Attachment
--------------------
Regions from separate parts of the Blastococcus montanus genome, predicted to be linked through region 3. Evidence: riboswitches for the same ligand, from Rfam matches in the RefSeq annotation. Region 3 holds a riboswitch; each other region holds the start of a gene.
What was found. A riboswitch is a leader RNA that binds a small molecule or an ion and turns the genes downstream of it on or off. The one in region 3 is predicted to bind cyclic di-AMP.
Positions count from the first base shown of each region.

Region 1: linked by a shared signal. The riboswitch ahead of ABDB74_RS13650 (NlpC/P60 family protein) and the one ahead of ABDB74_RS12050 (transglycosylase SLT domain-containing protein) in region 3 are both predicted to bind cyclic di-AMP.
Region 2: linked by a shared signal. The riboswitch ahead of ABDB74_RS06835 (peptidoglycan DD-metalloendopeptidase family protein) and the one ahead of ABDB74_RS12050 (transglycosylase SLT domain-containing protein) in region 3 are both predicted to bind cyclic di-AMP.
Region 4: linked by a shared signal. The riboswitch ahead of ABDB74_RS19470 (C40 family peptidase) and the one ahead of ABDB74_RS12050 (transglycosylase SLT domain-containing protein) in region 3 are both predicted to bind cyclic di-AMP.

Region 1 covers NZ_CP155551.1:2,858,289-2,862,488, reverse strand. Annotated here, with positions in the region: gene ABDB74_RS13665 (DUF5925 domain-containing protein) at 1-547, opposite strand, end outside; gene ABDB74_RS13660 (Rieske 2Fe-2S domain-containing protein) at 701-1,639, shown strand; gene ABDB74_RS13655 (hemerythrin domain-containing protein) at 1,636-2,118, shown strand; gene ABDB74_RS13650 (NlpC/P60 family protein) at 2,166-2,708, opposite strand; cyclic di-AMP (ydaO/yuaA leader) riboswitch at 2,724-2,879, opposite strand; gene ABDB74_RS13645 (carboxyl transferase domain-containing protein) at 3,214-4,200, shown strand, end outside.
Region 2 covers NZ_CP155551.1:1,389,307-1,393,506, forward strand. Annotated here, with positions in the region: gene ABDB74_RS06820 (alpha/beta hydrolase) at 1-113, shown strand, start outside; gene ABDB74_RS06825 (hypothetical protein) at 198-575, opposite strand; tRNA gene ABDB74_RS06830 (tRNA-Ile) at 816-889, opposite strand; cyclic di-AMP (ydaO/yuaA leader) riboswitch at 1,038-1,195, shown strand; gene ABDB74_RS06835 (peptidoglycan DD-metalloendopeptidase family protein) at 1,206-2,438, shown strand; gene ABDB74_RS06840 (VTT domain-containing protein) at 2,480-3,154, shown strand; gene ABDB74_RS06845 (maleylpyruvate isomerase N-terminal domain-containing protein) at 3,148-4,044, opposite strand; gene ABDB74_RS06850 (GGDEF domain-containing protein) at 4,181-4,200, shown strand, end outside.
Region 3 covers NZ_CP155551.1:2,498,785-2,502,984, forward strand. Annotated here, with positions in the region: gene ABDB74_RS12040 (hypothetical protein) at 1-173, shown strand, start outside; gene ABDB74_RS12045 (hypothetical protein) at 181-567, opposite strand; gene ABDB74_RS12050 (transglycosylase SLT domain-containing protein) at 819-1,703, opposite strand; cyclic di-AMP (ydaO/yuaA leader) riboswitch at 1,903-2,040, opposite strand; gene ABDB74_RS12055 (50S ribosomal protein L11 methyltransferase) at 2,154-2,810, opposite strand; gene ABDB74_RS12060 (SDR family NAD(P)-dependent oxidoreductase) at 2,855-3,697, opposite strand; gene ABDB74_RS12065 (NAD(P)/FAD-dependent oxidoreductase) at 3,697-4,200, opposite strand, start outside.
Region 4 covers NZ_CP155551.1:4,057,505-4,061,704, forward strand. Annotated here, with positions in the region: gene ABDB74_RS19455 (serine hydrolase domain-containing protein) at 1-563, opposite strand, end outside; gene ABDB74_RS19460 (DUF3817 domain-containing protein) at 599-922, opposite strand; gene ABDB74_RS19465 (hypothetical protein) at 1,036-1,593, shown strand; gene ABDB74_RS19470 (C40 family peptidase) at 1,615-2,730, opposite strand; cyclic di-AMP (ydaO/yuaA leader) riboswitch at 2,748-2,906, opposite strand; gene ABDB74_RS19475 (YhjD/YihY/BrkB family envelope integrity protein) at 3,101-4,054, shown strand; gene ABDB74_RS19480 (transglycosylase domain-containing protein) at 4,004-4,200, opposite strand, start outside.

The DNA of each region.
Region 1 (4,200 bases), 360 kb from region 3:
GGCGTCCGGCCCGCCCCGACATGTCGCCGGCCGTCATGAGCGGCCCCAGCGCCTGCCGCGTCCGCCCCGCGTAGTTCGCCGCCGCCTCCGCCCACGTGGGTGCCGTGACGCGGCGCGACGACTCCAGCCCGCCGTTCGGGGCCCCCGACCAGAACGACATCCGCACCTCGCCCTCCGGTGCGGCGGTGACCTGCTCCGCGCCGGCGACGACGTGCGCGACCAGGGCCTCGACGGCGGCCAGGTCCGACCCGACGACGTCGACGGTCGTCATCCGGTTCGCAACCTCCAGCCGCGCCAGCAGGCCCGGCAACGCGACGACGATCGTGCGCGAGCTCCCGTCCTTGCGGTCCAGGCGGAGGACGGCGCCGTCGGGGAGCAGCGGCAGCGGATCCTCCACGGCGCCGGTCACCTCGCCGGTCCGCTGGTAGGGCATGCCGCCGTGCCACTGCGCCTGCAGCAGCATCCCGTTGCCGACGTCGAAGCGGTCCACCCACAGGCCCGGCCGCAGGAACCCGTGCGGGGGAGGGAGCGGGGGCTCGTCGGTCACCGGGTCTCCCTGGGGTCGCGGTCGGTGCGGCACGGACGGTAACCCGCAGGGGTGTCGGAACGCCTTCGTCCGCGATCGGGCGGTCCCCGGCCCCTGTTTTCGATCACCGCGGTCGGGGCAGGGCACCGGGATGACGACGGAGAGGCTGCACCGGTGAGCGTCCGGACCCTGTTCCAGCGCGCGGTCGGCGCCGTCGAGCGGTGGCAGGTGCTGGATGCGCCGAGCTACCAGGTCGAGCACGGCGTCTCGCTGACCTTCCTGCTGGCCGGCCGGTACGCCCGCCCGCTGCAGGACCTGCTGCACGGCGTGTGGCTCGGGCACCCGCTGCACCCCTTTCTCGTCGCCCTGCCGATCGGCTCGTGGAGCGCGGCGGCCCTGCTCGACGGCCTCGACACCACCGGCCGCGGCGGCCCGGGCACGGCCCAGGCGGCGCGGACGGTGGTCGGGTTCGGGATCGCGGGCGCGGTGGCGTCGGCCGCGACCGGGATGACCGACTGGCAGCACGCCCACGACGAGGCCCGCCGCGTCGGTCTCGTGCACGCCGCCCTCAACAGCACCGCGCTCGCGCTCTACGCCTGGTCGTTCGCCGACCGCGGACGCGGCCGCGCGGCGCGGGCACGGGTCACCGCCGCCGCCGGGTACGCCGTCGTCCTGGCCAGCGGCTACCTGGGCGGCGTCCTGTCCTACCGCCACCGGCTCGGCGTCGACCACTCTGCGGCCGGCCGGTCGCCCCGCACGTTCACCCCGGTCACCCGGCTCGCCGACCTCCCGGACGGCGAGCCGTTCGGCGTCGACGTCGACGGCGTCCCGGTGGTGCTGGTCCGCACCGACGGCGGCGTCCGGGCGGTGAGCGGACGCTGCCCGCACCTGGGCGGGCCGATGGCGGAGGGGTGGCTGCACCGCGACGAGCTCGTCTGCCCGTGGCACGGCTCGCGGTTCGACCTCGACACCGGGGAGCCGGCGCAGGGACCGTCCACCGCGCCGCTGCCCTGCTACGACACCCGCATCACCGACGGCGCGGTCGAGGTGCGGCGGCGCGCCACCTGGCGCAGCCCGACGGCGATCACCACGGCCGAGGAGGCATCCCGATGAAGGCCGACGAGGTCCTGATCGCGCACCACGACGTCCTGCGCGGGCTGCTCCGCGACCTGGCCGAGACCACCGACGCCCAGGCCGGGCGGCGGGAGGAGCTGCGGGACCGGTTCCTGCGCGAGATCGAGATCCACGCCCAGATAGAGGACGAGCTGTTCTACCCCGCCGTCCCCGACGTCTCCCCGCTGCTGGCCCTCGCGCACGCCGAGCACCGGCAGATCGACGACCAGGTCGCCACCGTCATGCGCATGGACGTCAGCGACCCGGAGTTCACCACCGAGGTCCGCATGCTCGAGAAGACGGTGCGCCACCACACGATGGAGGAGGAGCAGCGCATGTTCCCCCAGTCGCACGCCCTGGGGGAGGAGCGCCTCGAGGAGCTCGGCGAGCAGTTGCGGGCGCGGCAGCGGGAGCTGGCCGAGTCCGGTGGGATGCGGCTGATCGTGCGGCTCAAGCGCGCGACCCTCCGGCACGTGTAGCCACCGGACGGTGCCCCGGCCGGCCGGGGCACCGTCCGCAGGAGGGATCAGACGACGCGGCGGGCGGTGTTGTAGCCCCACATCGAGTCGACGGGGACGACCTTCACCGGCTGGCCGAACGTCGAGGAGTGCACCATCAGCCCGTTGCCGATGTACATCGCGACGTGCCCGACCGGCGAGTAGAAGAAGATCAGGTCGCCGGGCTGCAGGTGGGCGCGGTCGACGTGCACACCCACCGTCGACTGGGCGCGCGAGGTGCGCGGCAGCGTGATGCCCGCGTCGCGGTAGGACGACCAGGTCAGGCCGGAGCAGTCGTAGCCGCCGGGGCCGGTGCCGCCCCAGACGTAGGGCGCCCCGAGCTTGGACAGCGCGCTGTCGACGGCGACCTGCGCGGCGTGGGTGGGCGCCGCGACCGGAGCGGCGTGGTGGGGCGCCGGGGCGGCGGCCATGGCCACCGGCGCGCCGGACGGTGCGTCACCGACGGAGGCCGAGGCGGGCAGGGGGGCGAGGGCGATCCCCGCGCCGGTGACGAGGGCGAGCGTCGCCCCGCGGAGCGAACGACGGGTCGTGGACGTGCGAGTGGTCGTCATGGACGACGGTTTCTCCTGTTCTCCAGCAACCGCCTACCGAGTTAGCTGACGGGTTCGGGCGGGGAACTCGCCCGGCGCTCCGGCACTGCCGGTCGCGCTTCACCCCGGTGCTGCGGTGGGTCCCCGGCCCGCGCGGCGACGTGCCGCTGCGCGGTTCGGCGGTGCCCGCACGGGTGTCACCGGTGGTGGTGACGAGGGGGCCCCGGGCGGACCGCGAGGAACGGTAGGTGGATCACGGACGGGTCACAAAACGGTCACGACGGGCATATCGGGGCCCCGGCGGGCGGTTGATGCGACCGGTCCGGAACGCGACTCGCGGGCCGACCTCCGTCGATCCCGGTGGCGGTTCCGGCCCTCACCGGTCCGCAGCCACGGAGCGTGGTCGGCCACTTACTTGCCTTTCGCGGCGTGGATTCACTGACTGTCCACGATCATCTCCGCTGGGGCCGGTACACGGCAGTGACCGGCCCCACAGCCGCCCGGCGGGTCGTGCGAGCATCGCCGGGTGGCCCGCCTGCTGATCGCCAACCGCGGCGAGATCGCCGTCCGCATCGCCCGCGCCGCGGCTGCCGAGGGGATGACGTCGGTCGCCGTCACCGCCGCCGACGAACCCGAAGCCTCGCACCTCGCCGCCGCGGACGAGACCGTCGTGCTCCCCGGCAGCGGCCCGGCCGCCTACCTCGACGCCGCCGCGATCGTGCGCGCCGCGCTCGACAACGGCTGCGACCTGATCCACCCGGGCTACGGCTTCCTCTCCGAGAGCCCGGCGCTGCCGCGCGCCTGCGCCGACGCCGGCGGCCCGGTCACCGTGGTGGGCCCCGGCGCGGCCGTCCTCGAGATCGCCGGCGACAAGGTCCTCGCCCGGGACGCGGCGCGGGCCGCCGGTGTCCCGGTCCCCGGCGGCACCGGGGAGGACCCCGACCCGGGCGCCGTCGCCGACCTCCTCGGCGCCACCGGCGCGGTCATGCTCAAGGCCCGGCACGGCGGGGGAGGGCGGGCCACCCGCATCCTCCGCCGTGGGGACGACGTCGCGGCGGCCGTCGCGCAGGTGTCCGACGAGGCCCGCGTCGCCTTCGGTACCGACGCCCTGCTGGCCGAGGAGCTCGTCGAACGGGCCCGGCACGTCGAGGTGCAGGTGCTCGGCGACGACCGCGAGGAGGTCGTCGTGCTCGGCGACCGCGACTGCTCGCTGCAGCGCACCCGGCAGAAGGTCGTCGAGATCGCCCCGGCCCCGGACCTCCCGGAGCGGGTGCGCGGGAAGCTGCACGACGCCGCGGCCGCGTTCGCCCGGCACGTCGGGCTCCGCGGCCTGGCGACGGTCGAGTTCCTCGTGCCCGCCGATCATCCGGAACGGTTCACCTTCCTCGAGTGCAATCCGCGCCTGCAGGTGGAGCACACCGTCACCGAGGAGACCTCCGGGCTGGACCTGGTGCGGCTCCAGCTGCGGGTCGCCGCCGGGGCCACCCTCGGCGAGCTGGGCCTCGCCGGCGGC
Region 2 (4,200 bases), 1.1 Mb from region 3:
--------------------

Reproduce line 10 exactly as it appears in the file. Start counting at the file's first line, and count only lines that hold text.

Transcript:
Region 4 covers NZ_CP155551.1:4,057,505-4,061,704, forward strand. Annotated here, with positions in the region: gene ABDB74_RS19455 (serine hydrolase domain-containing protein) at 1-563, opposite strand, end outside; gene ABDB74_RS19460 (DUF3817 domain-containing protein) at 599-922, opposite strand; gene ABDB74_RS19465 (hypothetical protein) at 1,036-1,593, shown strand; gene ABDB74_RS19470 (C40 family peptidase) at 1,615-2,730, opposite strand; cyclic di-AMP (ydaO/yuaA leader) riboswitch at 2,748-2,906, opposite strand; gene ABDB74_RS19475 (YhjD/YihY/BrkB family envelope integrity protein) at 3,101-4,054, shown strand; gene ABDB74_RS19480 (transglycosylase domain-containing protein) at 4,004-4,200, opposite strand, start outside.